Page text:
- Grip strength – Whether climbing or holding no to an assailant, grip strength is crucial.
- Stability – Batman needs stability in the hips, knees, and core to prevent injury and enhance his grappling and running.
- Rapid decision-making
- Mental toughness (in spades)
See also: Jaw training for an Even Tougher Neck
There are many more traits and skills Batman can benefit from, but which should be considered less-important. These are:
- Mobility – Batman doesn’t need to be able to get his leg behind his head, but a certain amount of mobility will aid in combat, climbing, and injury prevention.
- Ambidexterity – I strongly believe Batman could benefit from being ambidextrous. This introduces more strategic opportunities and is fantastic for proprioception and body awareness.
With all that in mind, let’s select some exercises for Batman:
- Sled push/pull
- Rope climbing
- Medicine ball rotational throw / Sledgehammer
- Medicine ball slam
- Kettlebell swings
- Muscle ups
- Gama cast
- Atlas swings
- Rock climbing
- Tire flipping
- Sandbag snatch
- Band pull/push
- Bodyweight rows
- Military press
- Lizard crawls
- Loaded carries
- Hill sprints
- Pistol squats
- Weighted squat jumps
- High rep:
- Push ups
- Pull ups – These should probably be tactical pull ups as outlined by Pavel Tsatsouline. That means thumb over the bar, which is more similar to how you might climb in through a window or onto a ledge.
- Squats/Hindu squats
- Bench press
- Renegade rows
- Long distance running
- Trail running
- Heavy bag training
- Battle ropes
- Bulgarian bag training
This is by no means comprehensive!
How do we possibly go about programming something like this?
This is a criticism that some people have made of my training style – that it’s impossible to train such a variety of different traits and skills if you have a busy schedule. People accuse me of having no life! Me! The guy talking about Batman on YouTube!
Firstly: no one has a life right now.
Secondly: I still have plenty of time for Doom Eternal. And my family come to think of it. Many weeks I only train three times and I deload around once every 5-6 weeks.
This list of exercises is not that much more than you would expect to train if you were using a bodybuilding bro-split or calisthenics regime.
As for sequencing, the key is to perform heavy and complex movements at the start with lower reps, then move to higher-rep/low-weight exercise, and then eventually finish with cardio and work capacity training. This is a similar structure to a powerbuilding routine.
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This way, you can train every type of twitch muscle fiber, train all energy systems, and avoid injury. We are not doing heavy compound lifts for high reps – ala CrossFit.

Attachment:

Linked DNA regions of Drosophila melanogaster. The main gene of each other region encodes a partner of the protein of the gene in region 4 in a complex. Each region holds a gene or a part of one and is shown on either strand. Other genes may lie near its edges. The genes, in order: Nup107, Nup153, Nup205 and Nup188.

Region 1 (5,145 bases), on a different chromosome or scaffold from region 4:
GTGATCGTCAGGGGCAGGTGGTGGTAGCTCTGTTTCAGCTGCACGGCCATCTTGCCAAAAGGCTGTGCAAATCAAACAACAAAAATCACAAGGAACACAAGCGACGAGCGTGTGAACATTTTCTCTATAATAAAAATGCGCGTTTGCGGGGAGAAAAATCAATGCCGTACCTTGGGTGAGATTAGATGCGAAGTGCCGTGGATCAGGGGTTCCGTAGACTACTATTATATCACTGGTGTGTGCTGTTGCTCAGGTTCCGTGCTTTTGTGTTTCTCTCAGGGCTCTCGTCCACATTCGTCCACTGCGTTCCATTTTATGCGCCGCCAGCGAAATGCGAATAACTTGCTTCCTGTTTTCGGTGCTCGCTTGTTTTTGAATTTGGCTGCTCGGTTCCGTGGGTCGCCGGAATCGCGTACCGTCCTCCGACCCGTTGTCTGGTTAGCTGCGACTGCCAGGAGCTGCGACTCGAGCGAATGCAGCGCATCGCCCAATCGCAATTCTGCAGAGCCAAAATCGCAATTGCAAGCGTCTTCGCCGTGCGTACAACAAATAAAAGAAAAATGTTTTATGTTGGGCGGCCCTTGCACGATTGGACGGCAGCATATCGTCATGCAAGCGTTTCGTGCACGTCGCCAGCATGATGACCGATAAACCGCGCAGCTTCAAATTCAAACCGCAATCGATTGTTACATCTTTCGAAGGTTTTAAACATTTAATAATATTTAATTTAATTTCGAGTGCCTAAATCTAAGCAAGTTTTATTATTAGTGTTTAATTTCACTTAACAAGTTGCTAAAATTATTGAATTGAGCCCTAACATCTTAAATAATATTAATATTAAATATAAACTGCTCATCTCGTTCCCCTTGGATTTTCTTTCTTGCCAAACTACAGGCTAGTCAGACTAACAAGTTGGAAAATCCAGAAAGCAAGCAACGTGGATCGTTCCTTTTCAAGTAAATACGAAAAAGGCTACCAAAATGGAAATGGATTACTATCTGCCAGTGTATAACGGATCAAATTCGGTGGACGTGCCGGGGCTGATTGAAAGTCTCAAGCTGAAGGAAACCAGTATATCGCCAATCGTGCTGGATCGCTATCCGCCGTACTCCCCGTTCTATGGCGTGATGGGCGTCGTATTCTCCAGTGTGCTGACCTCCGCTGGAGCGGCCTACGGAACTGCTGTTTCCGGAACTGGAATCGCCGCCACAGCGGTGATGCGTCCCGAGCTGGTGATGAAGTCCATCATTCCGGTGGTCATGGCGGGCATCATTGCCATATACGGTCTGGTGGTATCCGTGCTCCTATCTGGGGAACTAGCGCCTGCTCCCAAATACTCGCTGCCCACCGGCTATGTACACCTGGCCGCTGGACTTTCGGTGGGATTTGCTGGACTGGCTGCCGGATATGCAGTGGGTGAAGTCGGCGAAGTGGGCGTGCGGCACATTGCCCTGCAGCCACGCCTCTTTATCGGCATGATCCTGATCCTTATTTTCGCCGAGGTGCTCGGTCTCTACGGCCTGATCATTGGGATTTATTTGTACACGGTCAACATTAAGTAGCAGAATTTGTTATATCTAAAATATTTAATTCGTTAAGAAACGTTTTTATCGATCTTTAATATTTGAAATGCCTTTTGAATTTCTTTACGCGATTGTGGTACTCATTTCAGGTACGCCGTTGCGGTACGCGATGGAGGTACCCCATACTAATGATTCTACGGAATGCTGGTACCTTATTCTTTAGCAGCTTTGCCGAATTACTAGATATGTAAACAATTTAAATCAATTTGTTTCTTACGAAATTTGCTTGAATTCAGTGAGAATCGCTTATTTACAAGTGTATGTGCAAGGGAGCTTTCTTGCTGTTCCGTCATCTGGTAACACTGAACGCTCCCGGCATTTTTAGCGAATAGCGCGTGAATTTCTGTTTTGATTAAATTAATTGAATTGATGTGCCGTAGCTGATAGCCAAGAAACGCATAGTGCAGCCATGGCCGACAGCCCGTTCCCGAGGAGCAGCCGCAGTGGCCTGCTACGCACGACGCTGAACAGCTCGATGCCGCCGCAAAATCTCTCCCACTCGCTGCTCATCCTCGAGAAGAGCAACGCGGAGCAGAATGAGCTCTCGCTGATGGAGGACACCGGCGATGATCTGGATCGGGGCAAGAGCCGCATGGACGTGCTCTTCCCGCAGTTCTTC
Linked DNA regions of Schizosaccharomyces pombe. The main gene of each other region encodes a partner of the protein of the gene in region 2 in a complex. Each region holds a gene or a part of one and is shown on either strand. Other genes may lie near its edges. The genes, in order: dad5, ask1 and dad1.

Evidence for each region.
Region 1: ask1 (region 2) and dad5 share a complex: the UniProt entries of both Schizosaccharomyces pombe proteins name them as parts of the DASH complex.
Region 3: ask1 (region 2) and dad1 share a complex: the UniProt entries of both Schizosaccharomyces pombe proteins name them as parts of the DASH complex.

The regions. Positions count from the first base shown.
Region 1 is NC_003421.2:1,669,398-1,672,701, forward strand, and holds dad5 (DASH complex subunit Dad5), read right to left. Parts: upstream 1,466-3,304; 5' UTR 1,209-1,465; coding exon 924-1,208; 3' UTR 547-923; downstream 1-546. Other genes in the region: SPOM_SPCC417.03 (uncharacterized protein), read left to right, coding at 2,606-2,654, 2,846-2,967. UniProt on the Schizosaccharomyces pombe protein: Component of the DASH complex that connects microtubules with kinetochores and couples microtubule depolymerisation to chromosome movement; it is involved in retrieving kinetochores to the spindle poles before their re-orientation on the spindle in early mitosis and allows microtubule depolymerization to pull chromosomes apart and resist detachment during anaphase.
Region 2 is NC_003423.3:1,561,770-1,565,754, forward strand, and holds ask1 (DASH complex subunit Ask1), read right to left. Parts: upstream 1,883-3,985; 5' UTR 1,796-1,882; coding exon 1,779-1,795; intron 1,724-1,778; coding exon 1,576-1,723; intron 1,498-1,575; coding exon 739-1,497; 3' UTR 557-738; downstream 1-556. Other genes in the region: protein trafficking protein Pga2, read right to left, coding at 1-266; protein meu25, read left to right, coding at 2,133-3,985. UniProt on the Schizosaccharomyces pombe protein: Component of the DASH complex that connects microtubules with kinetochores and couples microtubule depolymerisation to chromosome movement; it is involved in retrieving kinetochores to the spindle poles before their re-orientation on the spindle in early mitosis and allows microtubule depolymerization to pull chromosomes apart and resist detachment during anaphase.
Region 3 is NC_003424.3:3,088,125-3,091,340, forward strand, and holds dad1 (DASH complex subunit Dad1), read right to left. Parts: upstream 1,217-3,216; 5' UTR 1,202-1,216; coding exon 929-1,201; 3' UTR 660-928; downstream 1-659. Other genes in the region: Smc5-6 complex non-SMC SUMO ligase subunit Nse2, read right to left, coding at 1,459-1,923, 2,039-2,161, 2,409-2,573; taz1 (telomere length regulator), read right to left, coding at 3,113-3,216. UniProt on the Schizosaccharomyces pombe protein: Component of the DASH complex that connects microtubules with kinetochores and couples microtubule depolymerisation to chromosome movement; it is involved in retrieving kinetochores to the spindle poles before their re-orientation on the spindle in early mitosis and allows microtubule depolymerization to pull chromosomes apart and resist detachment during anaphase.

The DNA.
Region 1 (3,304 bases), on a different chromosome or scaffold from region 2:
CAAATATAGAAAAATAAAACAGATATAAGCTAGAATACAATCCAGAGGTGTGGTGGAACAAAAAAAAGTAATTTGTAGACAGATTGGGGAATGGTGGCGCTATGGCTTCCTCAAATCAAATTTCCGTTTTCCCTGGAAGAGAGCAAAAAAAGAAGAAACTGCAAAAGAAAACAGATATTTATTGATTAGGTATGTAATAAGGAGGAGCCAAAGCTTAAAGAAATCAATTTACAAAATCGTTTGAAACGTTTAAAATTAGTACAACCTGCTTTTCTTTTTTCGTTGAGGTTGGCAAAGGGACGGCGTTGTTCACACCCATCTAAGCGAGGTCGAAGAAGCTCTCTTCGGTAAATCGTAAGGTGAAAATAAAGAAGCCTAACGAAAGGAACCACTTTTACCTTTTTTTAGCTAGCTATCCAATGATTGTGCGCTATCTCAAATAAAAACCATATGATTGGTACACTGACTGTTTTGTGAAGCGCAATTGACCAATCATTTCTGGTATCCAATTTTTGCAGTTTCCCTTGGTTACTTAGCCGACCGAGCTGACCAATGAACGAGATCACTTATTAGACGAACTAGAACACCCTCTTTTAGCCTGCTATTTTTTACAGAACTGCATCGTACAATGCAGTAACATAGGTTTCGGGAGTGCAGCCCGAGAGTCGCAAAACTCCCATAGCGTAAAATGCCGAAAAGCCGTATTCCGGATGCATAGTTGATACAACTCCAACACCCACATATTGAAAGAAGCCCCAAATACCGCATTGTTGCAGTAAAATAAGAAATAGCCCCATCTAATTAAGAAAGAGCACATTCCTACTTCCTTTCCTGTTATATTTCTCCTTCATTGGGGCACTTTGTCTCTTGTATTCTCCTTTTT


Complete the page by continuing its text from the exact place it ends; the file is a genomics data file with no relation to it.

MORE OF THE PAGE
Staying away from heavy, dangerous movements – especially when fatigued – is good advice for active Batman Training. Not only do we want to avoid injury (obviously), but we also don’t want to completely fatigue our nervous system and therefore have no energy left for the actual job of fighting crime.
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This is something that a lot of people don’t recognize when writing training programs for specific skills, sports, or tasks. The aim isn’t always to lift as much as possible, or to completely tax the individual. Some people have commented about Bruce Lee’s gym cards that show that he squatted 95lbs for 3×10 reps. They take this as evidence that he was “weak.”
But Bruce Lee was a martial artist first and foremost. It wouldn’t make any sense for him to train to the point of complete failure, and to thus be unable to strike the bag the following day. Moreover, Bruce Lee would use “compensatory acceleration” to increase his rate of force development and neural drive, even with a lighter weight. It’s all about intent, rather than the weight on the bar. This is why bar speed is such a useful measure.
See also: How to Get Stronger – Hulk Training
If anything, this shows that Bruce Lee understood the principles of athletic training well before his time. The same should be true for Bruce Wayne.
Smart Functional Programming
In fact, if I were really writing a training program for Bruce Wayne, I would write it so that he never performed his 1 rep max while he was on active duty. If this were a periodized program, we might include that to get him to a certain level of strength, and then simply aim to keep him there. This is much easier to do and would allow him to continue delivering his best effort when punching Joker.
See also: Bruce Lee’s Functional Approach to Strength Training Was Truly Ahead of His Time
Nor do all these exercises need to be present in every workout; we can mix and match. We might replace pull ups with rope climbing one day for instance, or vice-versa.
Mental Toughness and Psychomotor Vigilance
Performing high rep finishers and resistance cardio work at the end of a workout also allows us to push ourselves and dig deep to find reserves of strength and determination. Batman’s willpower is his real superpower and you can train that just like a muscle. Don’t aim to make training comfortable: aim to make it cold, wet, and grueling.